Emotional Wounds

July 27, 2017

 

How do people know exactly what buttons to push to get on our nerves?  Sometimes it feels like the more we get to know someone, the better they are at landing their daggers. Outside of not caring when they cry, pee or poop babies are pleasant, so how do some of them grow up to be such misery seeking adults? The answer is simple, they are wounded. We all have wounds. They are the emotional scrapes and bruises we pick up from childhood.

 

But they do not have to define us. When we allow ourselves to experience life miserably, we are often operating out of our wounds. Healing hurt that we cannot see takes us paying attention to and checking in with ourselves.  When we get scrapes and bruises on our bodies, we might wear a band aid for a few days and then we eventually let it breathe beginning the process of it healing naturally.  That same method, same process can be applied to our emotional wounds. Physical scrapes and bruises do not have to be acknowledged because it is clear they are there, we see them.  We have to allow ourselves to acknowledge and then accept that our painful emotions exist. It is the equivalent to the removing the band aid portion of the healing process. Once the painful emotions are acknowledged and accepted, the healing can begin. This message is even more significant for those reading this and feeling defensive or thinking F-that, I don't have time to worry about this or that wounds don't matter. Not to worry, you are just being triggered and continuing to read is you tapping into your courage.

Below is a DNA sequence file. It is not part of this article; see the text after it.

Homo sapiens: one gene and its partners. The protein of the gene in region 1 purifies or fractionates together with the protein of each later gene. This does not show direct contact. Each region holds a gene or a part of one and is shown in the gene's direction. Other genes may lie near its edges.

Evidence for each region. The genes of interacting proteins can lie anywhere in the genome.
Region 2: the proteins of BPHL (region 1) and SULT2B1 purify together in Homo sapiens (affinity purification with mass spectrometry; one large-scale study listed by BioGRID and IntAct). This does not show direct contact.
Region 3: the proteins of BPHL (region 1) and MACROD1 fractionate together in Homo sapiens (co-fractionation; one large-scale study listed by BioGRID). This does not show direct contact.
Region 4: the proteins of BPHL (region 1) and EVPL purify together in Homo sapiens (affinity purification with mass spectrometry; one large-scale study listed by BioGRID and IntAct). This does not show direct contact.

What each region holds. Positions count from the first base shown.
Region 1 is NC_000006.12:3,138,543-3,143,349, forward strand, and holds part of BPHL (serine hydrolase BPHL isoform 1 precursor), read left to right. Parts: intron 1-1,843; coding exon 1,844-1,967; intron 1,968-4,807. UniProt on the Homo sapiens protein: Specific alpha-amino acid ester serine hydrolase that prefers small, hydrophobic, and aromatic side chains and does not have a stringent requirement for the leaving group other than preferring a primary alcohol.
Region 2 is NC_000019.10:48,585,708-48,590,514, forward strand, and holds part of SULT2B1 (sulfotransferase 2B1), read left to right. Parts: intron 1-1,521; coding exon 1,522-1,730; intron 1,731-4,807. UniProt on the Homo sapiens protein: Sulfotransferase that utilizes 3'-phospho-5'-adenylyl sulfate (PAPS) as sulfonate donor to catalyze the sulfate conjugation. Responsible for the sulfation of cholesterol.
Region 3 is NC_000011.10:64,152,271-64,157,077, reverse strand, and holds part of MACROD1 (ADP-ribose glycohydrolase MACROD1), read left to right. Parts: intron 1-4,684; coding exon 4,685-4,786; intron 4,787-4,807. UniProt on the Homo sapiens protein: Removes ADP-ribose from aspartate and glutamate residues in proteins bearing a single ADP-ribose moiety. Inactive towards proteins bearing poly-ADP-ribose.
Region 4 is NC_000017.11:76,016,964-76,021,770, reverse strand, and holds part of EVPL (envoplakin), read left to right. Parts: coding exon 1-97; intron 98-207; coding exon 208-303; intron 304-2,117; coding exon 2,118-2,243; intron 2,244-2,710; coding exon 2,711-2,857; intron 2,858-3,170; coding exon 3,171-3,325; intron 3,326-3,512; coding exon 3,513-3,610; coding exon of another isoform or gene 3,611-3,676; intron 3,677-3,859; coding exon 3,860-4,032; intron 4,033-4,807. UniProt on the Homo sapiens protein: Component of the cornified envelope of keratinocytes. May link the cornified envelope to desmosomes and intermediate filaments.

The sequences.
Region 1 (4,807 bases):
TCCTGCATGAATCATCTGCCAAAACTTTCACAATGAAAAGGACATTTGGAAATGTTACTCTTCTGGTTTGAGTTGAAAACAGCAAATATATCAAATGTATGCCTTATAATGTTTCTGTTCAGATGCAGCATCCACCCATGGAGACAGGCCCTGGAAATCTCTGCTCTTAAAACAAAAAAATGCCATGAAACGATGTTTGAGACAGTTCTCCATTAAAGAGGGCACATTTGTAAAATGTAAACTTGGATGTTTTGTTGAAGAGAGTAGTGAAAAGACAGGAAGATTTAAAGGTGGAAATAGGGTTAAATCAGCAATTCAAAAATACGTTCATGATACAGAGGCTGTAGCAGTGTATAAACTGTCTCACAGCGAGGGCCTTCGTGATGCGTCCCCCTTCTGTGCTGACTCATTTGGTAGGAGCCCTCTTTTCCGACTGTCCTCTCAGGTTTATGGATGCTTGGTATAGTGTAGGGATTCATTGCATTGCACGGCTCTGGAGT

Deciding how you would like to navigate your emotion is you figuring out how to let the wound breathe.  For some of us, our adult legs and arms are covered with marks and scratches reminding us of the bumps and falls we've had throughout life. Deciding to ignore, avoid or disregard emotional hurt and pain is like not tending to the deep cut on your leg after falling off your bike.  More pain and more problems are likely to accumulate, with emotional wounds we tend to rely upon someone or something else to fill the void and make us temporarily feel better.  Depending upon someone or something else to make us feel better often means resentment festers when that person or thing is not doing the job we have given them.  When the cut on your leg is deep, do you wait for someone else to stop the bleeding or do you try to nurse it as best as you can?

 

The buttons that people push are often rooted in our wounds. Instead of going after them, our energy is much better spent going towards our wounds and opening ourselves up to healing them. The better we know our buttons, the less impacted we are when they are pushed.

 

Misery might love company, but that does not mean you have to join it.

 

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